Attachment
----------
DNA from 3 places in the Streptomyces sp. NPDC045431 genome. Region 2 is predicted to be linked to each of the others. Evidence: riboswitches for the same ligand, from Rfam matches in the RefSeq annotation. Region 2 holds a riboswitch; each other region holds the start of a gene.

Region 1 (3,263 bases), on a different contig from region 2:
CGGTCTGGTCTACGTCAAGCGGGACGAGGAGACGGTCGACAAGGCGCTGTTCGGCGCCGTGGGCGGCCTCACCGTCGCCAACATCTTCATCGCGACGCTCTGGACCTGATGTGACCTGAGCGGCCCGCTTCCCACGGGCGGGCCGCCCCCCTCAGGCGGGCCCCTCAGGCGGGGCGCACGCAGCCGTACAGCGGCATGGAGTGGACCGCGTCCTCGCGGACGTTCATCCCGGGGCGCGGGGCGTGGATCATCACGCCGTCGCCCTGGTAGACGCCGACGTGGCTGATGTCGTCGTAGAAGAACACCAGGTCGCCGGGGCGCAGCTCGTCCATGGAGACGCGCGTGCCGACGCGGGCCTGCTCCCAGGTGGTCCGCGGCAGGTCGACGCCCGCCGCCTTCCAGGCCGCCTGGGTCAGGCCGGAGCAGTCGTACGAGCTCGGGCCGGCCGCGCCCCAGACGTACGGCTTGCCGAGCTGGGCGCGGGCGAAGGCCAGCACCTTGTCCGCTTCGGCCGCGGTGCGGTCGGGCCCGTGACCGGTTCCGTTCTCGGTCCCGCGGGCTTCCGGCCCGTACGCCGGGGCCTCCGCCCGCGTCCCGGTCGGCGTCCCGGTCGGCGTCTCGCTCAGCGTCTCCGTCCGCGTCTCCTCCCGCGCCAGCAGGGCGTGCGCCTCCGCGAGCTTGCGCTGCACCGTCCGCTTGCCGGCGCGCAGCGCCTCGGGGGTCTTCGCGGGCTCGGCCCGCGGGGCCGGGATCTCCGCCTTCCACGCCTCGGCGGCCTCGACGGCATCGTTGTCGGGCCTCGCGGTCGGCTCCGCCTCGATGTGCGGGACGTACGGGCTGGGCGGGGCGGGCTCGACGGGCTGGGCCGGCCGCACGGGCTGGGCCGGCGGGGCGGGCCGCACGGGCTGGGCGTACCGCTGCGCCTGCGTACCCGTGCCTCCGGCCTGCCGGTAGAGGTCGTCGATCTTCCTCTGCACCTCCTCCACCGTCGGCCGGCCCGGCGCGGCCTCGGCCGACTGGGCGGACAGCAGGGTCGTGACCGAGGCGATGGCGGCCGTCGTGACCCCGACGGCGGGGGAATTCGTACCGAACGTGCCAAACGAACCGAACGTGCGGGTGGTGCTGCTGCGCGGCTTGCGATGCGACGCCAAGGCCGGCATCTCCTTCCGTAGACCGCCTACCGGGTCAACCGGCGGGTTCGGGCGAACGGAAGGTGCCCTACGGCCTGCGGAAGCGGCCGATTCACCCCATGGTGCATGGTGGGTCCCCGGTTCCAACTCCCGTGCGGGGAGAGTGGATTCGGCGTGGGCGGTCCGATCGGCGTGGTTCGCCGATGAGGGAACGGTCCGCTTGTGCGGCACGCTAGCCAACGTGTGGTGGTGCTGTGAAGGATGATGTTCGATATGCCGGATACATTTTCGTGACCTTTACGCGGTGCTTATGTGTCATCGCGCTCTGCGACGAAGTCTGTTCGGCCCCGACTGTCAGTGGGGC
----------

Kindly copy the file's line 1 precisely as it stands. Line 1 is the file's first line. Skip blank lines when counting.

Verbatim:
DNA from 3 places in the Streptomyces sp. NPDC045431 genome. Region 2 is predicted to be linked to each of the others. Evidence: riboswitches for the same ligand, from Rfam matches in the RefSeq annotation. Region 2 holds a riboswitch; each other region holds the start of a gene.